Kate Chopins The Awakening English Literature Essay

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A Woman's struggle:

Kate Chopin's “The Awakening” and “The Story of an Hour”

Would you stay in an unhappy marriage? Would you care about what people thought? Or what people might say? In Kate Chopin's novel “The Awakening” and her short story “The Story of an Hour” she takes you to a place and time were divorce was not very expensive, but very hard to get. Many couples stayed in their marriages because it was considered prohibited. In Both “The Awakening” and “The Story of an Hour” Kate describes two women who were so depressed they would rather die than be with their husbands. Most of Kate Chopin's Novels and Short stories were often viewed as negative, "morbid," "disagreeable," "unwholesome," "distasteful," and "toxic”.

Kate was born to Eliza Faris and Captain Thomas O'Flaherty on February 8th, 1850 in St. Louis, Missouri. At the age of five Kate lost her father in a train accident. After her father's death Kate was raised by her mother, grandmother, and great grandmother Madame Victoire Verdon Charleville. Kate's great grandmother Madame told her stories, about the French, stories about a woman struggles, and stories about life in general. These stories Madame told her, inspired Kate in her pursuit as a writer.

On June 9th, 1870, Kate marries Oscar Chopin. Both Oscar and Kate moved to New Orleans, were the majority of Kate's novels and short stories setting took place. Kate and her husband had a total of six children, Jean Baptiste, Oscar Charles, George Francis, Frederick, Felix Andrew, and Lélia, before her husband's death on December 10th, 1882. With six kids, no husband, and a company to run, that she couldn't keep afloat, Kate moved back to St. Louis, were she published her novels and short stories.

Throughout Kate Chopin's 54 years, she has written two novels and about a hundred short stories. Jennifer Hicks stated, “Some of Chopin's short stories were rejected for publication on moral grounds, for editors perceived in them an unseemly interest in female self-assertion and sexual liberation. (Hicks)” In 1969, Per Seyersted summarized Kate Chopin's accomplishments stating, “She broke new grounds in American literature. She was the first woman writer in her country to accept passion as a legitimate subject for serious, outspoken fiction. Revolting against tradition and authority; with a daring which we can hardy fathom today; with an uncompromising honesty and no trace of sensationalism, she undertook to give the unsparing truth about woman's submerged life. She was something of a pioneer in the amoral treatment of sexuality, of divorce, and of woman's urge for an existential authenticity. She is in many respects a modern writer, particularly in her awareness of the complexities of truth and the complications of freedom. (Seyersted)”

Kate's second novel, “The Awakening” was published on January 21st, 1898. Like most of Chopin short stories and novels she takes you to a time were divorce was quite rare, were men automatically had the right to both the children and property, and were women looked for a voice and a cause. “The Awakening” for many of reasons was not one of her best works in that time. Many people criticized Kate because of it. In Peggy Skaggs Short Story Criticism, she stated, “In Chopin's masterpiece, The Awakening, we encounter a husband beset by the "man-instinct of possession" and a woman who discovers that she needs to be a person as well as a wife and mother. The novel evoked outrage from critics, readers, and library censors primarily because Chopin allowed the protagonist, Edna Pontellier, to take control of her own life without criticizing her for doing so. (Skaggs)”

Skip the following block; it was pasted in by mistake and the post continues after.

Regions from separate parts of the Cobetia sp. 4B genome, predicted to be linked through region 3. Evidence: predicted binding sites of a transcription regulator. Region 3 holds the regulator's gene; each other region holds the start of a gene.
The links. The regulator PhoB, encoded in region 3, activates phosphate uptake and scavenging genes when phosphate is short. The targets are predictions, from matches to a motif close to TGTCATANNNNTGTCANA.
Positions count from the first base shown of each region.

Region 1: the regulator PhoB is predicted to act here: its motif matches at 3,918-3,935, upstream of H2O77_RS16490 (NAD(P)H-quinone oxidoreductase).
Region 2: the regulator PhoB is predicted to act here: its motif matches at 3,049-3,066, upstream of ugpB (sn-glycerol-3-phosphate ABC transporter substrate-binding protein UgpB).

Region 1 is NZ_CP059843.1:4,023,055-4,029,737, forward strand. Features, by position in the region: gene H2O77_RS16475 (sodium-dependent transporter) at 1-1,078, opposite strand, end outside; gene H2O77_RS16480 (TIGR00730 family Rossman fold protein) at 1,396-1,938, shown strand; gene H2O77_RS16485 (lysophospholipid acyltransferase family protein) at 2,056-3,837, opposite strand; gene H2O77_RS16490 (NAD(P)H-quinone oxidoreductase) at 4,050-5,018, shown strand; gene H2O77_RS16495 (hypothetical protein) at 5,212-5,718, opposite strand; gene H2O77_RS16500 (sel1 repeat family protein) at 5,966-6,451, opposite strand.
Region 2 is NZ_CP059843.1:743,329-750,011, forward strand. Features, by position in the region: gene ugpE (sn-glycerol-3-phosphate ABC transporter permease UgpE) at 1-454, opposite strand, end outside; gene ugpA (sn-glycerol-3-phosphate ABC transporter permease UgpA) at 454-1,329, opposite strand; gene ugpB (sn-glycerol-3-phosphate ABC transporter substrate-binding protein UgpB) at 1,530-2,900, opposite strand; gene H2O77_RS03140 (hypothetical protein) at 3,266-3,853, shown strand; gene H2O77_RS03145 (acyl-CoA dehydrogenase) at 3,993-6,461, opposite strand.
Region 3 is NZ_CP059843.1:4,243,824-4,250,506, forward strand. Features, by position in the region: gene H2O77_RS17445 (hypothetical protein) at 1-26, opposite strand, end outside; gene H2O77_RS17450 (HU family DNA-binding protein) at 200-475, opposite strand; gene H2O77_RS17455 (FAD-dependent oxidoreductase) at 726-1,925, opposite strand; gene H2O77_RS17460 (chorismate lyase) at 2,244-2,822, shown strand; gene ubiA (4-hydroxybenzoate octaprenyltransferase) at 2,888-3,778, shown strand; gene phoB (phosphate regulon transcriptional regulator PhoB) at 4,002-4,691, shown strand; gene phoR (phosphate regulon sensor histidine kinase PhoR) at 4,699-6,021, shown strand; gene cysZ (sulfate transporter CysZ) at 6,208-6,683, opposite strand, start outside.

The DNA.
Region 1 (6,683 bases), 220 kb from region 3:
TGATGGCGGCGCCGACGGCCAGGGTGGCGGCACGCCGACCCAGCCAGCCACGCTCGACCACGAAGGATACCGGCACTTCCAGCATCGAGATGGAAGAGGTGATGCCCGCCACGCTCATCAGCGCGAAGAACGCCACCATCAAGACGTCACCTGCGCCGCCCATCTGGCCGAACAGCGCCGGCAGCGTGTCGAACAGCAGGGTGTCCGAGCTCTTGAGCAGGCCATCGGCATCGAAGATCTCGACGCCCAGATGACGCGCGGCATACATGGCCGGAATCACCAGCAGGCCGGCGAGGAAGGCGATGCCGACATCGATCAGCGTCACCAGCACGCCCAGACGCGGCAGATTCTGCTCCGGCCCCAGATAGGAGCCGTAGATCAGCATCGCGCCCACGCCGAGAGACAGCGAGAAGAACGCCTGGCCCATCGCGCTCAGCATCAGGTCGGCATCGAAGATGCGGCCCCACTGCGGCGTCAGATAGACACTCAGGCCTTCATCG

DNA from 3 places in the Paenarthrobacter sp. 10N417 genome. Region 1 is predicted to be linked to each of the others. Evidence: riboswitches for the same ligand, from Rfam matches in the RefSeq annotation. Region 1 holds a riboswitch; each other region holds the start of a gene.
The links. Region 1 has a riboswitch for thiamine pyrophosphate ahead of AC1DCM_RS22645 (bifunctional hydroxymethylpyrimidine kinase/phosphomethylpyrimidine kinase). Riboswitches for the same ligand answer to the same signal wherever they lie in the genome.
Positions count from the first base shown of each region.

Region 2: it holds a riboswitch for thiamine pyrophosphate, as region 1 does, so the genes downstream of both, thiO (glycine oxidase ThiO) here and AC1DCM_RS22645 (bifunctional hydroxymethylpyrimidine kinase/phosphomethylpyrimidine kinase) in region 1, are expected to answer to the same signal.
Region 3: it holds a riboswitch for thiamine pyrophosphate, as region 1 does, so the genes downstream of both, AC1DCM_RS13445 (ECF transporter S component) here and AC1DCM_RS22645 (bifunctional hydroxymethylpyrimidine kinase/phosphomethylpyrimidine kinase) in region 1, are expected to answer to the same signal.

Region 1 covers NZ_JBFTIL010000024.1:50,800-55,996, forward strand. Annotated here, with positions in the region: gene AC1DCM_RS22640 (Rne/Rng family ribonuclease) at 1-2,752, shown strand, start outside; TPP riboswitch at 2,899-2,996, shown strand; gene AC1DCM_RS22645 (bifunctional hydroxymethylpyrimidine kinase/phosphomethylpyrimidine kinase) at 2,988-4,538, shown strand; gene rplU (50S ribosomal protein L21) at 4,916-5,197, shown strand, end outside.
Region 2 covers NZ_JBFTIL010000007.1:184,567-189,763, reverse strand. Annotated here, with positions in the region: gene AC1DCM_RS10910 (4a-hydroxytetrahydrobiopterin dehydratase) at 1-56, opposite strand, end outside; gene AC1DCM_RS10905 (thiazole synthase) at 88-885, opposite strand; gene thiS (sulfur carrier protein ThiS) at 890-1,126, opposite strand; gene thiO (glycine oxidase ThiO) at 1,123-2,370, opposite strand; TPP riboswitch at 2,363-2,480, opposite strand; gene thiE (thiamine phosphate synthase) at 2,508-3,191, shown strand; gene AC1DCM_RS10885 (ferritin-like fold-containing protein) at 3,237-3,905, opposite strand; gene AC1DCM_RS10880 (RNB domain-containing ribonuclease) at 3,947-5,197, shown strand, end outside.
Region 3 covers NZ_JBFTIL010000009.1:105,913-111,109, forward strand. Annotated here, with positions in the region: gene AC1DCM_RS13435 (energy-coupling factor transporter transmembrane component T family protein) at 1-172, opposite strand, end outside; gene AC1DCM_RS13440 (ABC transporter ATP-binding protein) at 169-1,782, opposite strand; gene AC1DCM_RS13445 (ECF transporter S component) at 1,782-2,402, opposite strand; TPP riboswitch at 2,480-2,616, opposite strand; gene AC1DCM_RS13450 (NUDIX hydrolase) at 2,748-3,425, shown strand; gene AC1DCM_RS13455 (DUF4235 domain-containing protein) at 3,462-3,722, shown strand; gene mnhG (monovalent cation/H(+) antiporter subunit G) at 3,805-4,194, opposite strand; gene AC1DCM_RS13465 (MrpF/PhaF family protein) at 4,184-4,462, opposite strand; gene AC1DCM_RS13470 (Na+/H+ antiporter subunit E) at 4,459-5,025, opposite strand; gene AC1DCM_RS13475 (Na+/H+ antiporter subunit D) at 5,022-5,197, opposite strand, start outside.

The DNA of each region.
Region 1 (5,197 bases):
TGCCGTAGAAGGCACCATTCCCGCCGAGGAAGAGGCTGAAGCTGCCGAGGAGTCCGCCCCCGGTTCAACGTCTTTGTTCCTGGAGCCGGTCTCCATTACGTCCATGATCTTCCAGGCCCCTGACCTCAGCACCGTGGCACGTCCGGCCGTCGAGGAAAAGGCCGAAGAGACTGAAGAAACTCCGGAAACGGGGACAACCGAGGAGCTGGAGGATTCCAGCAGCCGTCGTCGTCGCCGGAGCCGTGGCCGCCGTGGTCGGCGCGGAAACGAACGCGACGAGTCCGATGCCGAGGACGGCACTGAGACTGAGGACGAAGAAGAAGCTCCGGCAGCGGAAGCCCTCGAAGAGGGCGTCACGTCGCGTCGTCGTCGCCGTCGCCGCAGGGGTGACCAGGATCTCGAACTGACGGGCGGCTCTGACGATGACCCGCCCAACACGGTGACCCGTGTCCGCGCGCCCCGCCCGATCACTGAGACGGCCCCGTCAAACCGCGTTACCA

“The Awakening” it takes place in New Orleans with a married couple Edna Pontellier and Léonce Pontellier and their two children Etienne and Raoul Pontellier. Edna was married to a man who made sure his family had everything that they wished for. Although Mr. Pontellier provided all these things, it still did not make Edna Pontellier happy. While Edna husband Léonce was away at work, her and her two children stayed on an island off the coast of Louisiana. While there Mrs. Pontellier meets people who she feels fulfills her life. Among these people was a man name Robert Lebrun whom she falls madly in love with. With The Awakening taking place in the late nineteenth century, people felt that marriage was a bond that you should not break, which was exactly what Mrs. Pontellier did.

In Russ Sprinkle critical reception of Kate Chopin's The Awakening, he stated: “Yet willing to give up everything--even her own life--for the freedom of unencumbered individuality, Edna Pontellier epitomized the consummate New Woman of the late nineteenth century” (Sprinkle). He also stated, “About a month before the release of Chopin's novel, Lucy Monroe reviewed her novel for the March 1899, issue of Book News. Monroe praised Chopin's work as an "extraordinary novel" and applauds it as "subtle and a brilliant kind of art" (Toth 329) (Sprinkle). With praises like these Chopin's thought her novel would be one of her best works. Instead Sprinkle stated, “Most critics regarded the novel as vulgar, unwholesome, unholy, and a misappropriation of Chopin's exceptional literary talent. Many reviewers regarded the novel's aggrandizement of sexual impurity as immoral, and thus they condemned the novel's theme” (Sprinkle).

While the character Edna was loved by few, she was disowned by many. She showed how an unhappy marriage can lead to self destruction. In Carrie Harris Feminist Criticism to The Awakening, she stated: “Kate Chopin wrote "The Awakening," to show people of the nineteenth century society and the future generations, how hard women struggled to overcome their conflicting emotions and the oppression of society's tradition to become more than just personal property for men to control”( Harris).

At the end of the novel Edna expressed her love for Robert and even though he felt the same way, he knew they could not be. When Edna left the house, Robert had promised her that he would stay, but when she came back he was not there.